Historically, proximity to an airport was never a positive boost for real estate, but location was indeed what attracted developers Redgate to build Addison, a new apartment development now leasing for December move-ins in East Boston’s Orient Heights, five minutes from Logan International. Still, the decision wasn’t really about the airport.
“The Blue Line corridor has been in development since 2014,” said Damian Szary, a principal at Redgate. “But the majority of the activity has happened along the waterfront. Nobody was looking at the neighborhoods, what we call infill locations.”
That is, locations ripe for filling in: “This neighborhood at the base of Orient Heights was once an industrial area, but it’s transforming into a residential one,” Szary added.
That industrial past is in plain sight: Adjacent to Addison, Maverick Mills, a 19th-century cotton mill, now houses businesses like Parlor Skis & Snowboards and ThreadTech, a fashion co-workspace, and inspired the three-story utilitarian looking Addison’s aesthetic.
“We embraced that industrial concept,” said Szary. “The exterior design is corrugated metal. We have large industrial-style windows. Addison generally has an industrial feel inside, too.”
Redgate also added a makerspace equipped with a 3-D printer, laser and vinyl cutters, digital sewing and embroidery machines, as well as an industrial kitchen where culinary creatives can experiment.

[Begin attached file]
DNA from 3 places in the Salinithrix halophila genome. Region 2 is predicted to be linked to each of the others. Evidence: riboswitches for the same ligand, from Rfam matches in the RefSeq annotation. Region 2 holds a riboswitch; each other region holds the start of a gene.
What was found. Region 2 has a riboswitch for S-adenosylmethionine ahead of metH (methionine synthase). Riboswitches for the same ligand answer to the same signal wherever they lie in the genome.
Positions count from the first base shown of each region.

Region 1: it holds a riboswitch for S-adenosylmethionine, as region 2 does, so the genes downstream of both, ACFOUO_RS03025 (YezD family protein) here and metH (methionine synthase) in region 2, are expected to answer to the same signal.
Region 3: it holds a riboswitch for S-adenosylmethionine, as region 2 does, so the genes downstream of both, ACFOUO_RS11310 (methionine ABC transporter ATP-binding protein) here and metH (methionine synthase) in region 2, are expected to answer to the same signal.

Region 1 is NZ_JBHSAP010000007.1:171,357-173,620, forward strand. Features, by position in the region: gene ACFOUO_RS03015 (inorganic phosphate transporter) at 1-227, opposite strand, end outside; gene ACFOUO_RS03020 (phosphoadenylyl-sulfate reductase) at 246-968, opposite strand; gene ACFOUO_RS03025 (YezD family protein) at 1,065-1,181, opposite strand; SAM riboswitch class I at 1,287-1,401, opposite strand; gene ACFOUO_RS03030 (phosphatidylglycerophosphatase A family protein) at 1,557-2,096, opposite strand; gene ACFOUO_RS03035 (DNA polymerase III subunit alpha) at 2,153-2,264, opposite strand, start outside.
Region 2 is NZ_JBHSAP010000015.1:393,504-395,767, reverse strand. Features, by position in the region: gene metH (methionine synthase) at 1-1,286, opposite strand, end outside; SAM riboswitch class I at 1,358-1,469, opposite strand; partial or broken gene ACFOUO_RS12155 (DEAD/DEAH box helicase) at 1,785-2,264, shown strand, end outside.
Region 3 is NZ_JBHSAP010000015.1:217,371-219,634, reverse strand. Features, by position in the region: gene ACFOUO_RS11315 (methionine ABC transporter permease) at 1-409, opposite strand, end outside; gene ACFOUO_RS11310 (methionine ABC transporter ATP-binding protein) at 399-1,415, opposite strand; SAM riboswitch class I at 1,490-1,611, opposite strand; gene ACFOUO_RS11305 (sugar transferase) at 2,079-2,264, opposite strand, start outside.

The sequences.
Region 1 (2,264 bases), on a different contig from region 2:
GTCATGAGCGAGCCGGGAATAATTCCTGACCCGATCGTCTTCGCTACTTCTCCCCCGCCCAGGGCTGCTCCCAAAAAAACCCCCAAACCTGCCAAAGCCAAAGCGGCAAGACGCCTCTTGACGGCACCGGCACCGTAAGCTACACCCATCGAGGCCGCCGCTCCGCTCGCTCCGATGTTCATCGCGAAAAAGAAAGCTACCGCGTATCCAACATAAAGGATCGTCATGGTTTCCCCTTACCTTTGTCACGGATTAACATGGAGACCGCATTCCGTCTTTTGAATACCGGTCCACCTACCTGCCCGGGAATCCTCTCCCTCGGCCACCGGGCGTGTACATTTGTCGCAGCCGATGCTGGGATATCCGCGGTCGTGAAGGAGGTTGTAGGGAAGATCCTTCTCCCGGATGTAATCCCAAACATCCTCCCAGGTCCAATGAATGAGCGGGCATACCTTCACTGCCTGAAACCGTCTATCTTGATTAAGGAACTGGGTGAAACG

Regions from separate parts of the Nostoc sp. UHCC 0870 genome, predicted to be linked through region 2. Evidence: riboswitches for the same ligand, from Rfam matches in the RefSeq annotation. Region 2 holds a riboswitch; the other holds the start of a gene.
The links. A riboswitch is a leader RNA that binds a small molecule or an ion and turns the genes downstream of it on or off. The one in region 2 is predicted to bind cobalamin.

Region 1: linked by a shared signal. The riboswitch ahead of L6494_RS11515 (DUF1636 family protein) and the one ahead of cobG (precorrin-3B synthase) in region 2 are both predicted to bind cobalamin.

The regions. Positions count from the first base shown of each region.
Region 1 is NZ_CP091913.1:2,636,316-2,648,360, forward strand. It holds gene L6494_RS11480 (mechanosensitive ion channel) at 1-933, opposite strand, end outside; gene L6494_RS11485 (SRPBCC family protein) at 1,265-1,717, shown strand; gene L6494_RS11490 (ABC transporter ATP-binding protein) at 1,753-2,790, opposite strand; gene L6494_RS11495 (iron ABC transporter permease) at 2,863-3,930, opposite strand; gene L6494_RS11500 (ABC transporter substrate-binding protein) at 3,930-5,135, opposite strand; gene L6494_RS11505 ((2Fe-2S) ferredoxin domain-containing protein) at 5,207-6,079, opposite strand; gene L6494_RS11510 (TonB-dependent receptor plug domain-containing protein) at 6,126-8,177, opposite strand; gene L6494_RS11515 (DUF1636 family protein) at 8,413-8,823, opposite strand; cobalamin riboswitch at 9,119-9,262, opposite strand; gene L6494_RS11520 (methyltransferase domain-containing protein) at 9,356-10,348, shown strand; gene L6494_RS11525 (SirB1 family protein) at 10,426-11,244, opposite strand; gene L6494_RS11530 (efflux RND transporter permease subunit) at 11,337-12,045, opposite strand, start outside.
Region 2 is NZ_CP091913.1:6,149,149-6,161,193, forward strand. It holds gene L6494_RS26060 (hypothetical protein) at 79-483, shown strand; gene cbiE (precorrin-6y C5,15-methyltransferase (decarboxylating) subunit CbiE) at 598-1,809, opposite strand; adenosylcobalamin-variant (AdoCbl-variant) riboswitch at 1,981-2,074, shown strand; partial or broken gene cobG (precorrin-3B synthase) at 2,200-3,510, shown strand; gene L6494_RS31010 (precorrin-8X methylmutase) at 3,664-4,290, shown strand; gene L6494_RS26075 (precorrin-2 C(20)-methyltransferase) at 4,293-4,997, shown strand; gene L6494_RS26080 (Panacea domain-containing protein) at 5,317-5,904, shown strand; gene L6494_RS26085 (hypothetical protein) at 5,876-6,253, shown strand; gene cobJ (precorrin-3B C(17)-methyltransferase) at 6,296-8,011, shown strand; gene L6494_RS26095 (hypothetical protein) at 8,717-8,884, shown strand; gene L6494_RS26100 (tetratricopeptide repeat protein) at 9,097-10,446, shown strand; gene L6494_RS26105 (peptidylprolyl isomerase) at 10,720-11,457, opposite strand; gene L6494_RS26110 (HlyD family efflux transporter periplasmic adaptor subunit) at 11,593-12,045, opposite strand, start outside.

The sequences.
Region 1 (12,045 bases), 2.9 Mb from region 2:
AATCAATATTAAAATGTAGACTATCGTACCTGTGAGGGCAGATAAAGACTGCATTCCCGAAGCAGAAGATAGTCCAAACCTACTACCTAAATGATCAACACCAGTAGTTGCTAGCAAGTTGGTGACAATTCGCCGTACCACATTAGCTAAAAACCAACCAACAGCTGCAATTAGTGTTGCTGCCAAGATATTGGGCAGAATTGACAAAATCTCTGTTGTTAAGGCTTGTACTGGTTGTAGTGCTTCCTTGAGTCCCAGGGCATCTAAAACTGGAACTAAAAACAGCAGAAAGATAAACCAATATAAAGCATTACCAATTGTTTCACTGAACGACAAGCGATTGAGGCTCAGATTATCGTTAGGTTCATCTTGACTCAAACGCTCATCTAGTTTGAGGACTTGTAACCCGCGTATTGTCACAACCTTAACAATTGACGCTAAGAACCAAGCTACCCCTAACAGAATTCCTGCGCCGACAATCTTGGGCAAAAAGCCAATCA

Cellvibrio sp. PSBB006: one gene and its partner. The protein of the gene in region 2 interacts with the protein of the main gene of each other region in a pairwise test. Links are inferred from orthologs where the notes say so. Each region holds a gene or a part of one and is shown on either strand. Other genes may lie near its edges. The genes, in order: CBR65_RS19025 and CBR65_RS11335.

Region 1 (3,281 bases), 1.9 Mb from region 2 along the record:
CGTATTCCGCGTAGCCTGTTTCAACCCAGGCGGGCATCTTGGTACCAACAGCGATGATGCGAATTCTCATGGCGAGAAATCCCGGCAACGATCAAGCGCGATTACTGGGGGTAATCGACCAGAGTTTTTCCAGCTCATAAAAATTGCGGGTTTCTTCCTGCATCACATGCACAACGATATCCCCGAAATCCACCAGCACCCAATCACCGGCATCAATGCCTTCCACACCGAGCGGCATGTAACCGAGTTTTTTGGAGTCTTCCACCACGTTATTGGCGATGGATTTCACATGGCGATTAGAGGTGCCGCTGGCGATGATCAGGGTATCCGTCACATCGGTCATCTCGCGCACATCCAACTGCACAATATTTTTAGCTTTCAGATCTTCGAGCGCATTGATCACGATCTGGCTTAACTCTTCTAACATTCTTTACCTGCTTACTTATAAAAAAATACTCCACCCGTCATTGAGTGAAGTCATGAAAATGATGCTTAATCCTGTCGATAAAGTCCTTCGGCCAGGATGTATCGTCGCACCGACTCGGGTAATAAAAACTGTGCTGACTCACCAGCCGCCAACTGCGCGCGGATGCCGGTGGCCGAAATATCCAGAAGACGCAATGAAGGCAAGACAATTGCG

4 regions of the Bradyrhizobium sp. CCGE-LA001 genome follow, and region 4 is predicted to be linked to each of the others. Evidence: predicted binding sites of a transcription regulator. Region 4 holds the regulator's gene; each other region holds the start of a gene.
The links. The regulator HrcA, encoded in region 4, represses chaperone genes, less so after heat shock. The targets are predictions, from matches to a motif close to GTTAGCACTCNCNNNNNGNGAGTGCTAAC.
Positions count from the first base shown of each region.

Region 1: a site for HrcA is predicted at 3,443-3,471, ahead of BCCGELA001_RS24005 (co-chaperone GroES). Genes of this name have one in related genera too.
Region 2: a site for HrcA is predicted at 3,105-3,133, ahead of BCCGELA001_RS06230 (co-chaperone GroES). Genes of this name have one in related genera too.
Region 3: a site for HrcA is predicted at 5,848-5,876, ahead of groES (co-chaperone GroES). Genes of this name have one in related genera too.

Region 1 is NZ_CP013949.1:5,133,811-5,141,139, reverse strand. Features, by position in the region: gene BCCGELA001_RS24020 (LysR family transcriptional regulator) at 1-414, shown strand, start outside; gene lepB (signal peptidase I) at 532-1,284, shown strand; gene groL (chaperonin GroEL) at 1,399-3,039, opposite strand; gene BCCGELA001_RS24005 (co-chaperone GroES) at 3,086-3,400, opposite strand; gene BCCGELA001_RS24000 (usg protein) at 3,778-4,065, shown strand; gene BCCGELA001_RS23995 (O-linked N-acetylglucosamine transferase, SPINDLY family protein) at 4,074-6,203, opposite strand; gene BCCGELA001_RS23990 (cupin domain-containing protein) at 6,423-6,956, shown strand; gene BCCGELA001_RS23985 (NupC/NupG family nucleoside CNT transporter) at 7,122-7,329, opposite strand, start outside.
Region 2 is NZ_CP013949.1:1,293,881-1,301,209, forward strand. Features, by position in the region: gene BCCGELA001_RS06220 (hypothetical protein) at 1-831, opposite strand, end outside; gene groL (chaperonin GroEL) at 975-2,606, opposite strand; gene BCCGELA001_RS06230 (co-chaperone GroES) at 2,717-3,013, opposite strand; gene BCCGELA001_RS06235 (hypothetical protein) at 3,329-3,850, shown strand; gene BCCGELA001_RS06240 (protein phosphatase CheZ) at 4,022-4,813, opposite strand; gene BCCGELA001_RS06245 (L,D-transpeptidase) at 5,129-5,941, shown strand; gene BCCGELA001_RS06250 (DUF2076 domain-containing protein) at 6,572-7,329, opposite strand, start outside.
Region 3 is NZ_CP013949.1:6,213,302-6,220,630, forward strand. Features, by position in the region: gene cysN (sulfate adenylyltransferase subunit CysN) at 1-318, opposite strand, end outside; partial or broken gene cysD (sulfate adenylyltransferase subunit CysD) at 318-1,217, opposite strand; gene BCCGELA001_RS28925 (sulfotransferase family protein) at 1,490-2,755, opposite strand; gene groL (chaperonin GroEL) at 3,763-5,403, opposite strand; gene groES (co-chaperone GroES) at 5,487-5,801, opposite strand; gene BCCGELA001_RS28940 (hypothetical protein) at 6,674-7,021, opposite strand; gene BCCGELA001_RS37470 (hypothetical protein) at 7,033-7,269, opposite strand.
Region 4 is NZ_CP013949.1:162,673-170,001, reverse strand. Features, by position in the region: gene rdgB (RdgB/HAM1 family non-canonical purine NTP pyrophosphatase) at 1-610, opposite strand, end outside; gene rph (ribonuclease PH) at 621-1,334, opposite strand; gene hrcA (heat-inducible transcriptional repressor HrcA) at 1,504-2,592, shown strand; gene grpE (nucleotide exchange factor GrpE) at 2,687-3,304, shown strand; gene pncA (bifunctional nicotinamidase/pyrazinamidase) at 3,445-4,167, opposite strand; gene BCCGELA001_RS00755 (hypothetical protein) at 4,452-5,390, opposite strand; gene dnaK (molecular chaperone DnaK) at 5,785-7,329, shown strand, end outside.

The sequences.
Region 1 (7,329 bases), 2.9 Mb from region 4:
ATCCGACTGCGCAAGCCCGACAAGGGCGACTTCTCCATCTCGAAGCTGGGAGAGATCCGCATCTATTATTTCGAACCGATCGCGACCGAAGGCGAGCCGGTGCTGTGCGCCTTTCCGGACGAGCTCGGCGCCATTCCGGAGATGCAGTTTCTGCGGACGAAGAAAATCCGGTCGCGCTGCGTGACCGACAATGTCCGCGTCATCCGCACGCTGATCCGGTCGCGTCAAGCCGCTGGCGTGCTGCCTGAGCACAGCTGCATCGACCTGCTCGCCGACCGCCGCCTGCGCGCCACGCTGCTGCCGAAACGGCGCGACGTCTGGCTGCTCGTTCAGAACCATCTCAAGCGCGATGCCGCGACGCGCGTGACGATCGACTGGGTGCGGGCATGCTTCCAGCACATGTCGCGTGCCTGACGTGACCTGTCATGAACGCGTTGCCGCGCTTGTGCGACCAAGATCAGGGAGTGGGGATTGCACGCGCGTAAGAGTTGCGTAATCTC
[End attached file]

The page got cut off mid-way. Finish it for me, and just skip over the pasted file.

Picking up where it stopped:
Though Addison is within walking distance of both the Orient Heights and Wood Island T stations and a commuter-friendly 15-minute Blue Line ride downtown, it also has a co-working area with private offices, perfect for the home-based worker.
Then there are the more usual amenities like communal lounges, a fitness center (with a climbing wall), a pool, a dog washroom, and a roof deck, too.
In total, by spring 2022, the two five-story buildings will bring 230 studio (from $2,089 per month; approximately 475 square feet), one-bedroom (from $2,219; ranging from 575 to 700 square feet), and two-bedroom (from $3,252; starting at 914 square feet) apartment homes to the area, and will include 30 affordable housing units. Assigned covered on-site parking is an extra $175 per month.
While some homes have balconies, and others private roof terraces, the interiors share a common design.
“We went for an open feeling,” said Szary. “Natural light is important, so windows are large. Kitchens also have that industrial feel: We eliminated upper cabinets and used open shelving. Fixtures such as doorknobs are black,” he added.
An important addition is a working solar array that will power common areas — comforting during storm outages. And there are the fun hammocks on an elevated deck: “You drop down into the hammock,” Szary said.
Besides makers and “hammockers,” Szary expects Addison to attract certain types of residents.
“That will probably be 25-35 years old in general; singles and young couples mostly. But I anticipate we will have a fair share of empty-nesters,” he surmised. “Very cool, hip empty-nesters who want to be in an urban environment but not a downtown one.”
And, yes, airport proximity is attractive for some.
“Travel accessibility will be a consideration for some people; also for airline workers, who want to be close by,” Szary mused. “You can watch planes take off from the roof deck.”
Addison is located at 144 Addison St., East Boston. For more information, call 857-419-7927 or go to addisoneastboston.com.